Originally Posted by
CaptainBlack There is a limited range of $\displaystyle X $ over which this can have a solution. For
instance the inequality cannot hold if $\displaystyle |X| \ge 2.5$ . So plug in $\displaystyle -2,-1,0,1,2$ in
turn for $\displaystyle [X]$ and then solve for $\displaystyle X$ . Keep any solutions for which $\displaystyle [X]$ is
equal to the assumed value used.
As an example we will work the case where we assume $\displaystyle [X]=-2$ .
Then we want solutions of:
$\displaystyle
X^4=2 X^2-2
$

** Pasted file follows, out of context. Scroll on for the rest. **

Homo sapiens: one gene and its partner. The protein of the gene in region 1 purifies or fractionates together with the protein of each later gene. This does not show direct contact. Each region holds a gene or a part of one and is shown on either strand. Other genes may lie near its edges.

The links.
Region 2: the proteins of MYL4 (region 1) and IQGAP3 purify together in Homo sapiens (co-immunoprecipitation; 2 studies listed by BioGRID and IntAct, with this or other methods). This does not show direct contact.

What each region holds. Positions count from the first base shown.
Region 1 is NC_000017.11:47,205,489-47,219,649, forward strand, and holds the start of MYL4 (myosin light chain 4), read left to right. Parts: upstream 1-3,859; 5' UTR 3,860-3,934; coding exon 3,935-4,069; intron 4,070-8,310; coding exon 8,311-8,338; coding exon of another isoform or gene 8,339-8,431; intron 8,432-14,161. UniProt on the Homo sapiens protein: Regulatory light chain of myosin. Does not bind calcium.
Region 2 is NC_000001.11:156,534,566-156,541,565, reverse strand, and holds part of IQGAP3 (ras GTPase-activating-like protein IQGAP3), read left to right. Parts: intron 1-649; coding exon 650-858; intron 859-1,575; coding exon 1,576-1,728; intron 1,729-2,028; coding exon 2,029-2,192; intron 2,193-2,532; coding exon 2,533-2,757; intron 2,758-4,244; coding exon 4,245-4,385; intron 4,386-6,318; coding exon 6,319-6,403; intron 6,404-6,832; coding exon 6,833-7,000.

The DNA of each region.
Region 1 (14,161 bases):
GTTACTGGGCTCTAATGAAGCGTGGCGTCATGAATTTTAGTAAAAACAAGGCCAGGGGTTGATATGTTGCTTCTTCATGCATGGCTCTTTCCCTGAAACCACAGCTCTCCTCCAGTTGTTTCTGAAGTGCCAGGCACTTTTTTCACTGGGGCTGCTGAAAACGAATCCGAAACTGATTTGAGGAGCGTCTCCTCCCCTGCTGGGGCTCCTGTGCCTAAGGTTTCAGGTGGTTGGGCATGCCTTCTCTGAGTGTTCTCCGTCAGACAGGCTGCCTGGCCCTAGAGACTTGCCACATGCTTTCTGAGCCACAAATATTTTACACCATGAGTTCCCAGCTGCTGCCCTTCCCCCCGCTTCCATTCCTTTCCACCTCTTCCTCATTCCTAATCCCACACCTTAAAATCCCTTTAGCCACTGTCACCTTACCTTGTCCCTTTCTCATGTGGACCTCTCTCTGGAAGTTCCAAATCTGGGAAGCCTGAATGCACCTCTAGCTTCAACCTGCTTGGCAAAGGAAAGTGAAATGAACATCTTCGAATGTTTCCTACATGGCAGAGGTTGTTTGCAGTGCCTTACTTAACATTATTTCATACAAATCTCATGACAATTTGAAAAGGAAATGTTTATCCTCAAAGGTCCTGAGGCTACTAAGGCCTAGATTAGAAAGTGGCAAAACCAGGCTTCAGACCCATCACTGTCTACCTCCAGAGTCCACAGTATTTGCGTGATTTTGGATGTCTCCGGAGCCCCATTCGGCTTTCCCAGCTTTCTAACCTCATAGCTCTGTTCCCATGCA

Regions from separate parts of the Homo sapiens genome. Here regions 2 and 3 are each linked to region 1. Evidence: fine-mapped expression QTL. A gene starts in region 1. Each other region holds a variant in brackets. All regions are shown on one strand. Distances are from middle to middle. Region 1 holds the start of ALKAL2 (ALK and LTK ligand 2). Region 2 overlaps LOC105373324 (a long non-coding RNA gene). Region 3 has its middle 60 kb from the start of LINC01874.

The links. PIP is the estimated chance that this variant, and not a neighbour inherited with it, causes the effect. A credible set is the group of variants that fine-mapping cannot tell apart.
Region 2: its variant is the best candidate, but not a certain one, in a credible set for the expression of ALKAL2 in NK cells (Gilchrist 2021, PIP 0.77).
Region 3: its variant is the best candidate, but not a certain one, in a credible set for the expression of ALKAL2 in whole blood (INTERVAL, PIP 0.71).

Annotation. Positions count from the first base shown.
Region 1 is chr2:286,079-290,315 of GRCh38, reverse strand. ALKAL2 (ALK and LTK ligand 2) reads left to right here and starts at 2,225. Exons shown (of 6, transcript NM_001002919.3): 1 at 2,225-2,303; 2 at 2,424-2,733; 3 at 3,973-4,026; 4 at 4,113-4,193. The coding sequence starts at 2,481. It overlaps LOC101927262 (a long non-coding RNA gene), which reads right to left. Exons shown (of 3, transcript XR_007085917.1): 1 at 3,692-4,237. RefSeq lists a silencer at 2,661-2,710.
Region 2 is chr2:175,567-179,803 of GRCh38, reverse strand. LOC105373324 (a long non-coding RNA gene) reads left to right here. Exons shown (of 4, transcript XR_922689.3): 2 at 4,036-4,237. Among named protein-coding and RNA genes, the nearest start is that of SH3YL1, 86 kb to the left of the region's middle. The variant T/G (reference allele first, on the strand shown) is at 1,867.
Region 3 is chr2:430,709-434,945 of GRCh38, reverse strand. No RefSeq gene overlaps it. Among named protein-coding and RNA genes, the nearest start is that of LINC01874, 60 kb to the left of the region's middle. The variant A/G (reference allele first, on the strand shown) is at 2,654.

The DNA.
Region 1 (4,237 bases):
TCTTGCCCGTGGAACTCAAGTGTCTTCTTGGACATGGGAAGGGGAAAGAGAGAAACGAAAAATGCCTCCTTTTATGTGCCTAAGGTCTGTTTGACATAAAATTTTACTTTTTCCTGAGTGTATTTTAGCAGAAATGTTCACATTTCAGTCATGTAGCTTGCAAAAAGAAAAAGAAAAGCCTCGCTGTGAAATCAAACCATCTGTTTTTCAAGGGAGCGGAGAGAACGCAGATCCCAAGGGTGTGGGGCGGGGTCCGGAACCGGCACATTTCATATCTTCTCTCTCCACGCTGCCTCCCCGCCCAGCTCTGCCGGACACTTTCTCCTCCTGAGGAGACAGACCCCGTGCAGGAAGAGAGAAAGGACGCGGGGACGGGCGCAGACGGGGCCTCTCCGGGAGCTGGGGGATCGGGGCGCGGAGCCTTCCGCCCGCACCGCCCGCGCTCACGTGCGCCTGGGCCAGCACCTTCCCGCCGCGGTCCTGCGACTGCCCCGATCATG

which is a quadratic in $\displaystyle X^2$ , so using the quadratic formula:
$\displaystyle
X^2=1 \pm \sqrt{-1}
$ ,
which is complex and so not an admissible solution (I will assume we want
real solutions).
Now lets try assuming $\displaystyle [X]=-1$ , then:
$\displaystyle
X^2=1 \pm \sqrt{0}=1,
$
and so $\displaystyle X=\pm 1$ are solutions of this equation and $\displaystyle X=-1$ is consistent with
our assumption and so is a solution of the original problem.
Carrying on like this you will find all of the remaining solutions.
RonL